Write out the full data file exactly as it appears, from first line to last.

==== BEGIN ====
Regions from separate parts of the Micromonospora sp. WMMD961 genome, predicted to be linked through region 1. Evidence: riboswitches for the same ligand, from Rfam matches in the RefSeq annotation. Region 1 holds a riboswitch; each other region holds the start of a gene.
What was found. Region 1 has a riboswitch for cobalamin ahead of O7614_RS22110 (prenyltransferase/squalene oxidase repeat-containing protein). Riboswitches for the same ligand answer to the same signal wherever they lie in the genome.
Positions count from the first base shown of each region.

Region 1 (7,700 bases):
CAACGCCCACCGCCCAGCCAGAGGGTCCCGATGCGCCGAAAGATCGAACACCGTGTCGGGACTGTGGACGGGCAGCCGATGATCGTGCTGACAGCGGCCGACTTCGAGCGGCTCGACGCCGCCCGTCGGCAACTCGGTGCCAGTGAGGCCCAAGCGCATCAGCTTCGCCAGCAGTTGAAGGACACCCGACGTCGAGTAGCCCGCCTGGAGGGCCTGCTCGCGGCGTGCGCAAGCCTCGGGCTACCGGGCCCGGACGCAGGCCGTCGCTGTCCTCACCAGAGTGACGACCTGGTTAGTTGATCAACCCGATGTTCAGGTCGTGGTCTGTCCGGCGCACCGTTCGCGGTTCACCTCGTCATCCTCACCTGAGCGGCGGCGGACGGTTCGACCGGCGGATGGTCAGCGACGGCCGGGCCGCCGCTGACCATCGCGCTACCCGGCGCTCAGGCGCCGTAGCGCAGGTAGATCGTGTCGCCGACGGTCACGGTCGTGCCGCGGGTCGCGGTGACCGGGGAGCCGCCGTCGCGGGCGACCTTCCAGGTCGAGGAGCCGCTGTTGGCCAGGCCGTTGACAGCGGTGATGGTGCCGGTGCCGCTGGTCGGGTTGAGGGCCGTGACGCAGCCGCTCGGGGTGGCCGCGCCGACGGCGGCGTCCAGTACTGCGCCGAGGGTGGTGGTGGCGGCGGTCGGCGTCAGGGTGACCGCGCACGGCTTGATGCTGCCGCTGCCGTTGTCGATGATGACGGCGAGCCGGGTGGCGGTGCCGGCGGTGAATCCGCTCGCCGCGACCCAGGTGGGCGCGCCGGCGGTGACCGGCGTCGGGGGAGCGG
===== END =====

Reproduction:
Regions from separate parts of the Micromonospora sp. WMMD961 genome, predicted to be linked through region 1. Evidence: riboswitches for the same ligand, from Rfam matches in the RefSeq annotation. Region 1 holds a riboswitch; each other region holds the start of a gene.
What was found. Region 1 has a riboswitch for cobalamin ahead of O7614_RS22110 (prenyltransferase/squalene oxidase repeat-containing protein). Riboswitches for the same ligand answer to the same signal wherever they lie in the genome.
Positions count from the first base shown of each region.

Region 1 (7,700 bases):
CAACGCCCACCGCCCAGCCAGAGGGTCCCGATGCGCCGAAAGATCGAACACCGTGTCGGGACTGTGGACGGGCAGCCGATGATCGTGCTGACAGCGGCCGACTTCGAGCGGCTCGACGCCGCCCGTCGGCAACTCGGTGCCAGTGAGGCCCAAGCGCATCAGCTTCGCCAGCAGTTGAAGGACACCCGACGTCGAGTAGCCCGCCTGGAGGGCCTGCTCGCGGCGTGCGCAAGCCTCGGGCTACCGGGCCCGGACGCAGGCCGTCGCTGTCCTCACCAGAGTGACGACCTGGTTAGTTGATCAACCCGATGTTCAGGTCGTGGTCTGTCCGGCGCACCGTTCGCGGTTCACCTCGTCATCCTCACCTGAGCGGCGGCGGACGGTTCGACCGGCGGATGGTCAGCGACGGCCGGGCCGCCGCTGACCATCGCGCTACCCGGCGCTCAGGCGCCGTAGCGCAGGTAGATCGTGTCGCCGACGGTCACGGTCGTGCCGCGGGTCGCGGTGACCGGGGAGCCGCCGTCGCGGGCGACCTTCCAGGTCGAGGAGCCGCTGTTGGCCAGGCCGTTGACAGCGGTGATGGTGCCGGTGCCGCTGGTCGGGTTGAGGGCCGTGACGCAGCCGCTCGGGGTGGCCGCGCCGACGGCGGCGTCCAGTACTGCGCCGAGGGTGGTGGTGGCGGCGGTCGGCGTCAGGGTGACCGCGCACGGCTTGATGCTGCCGCTGCCGTTGTCGATGATGACGGCGAGCCGGGTGGCGGTGCCGGCGGTGAATCCGCTCGCCGCGACCCAGGTGGGCGCGCCGGCGGTGACCGGCGTCGGGGGAGCGG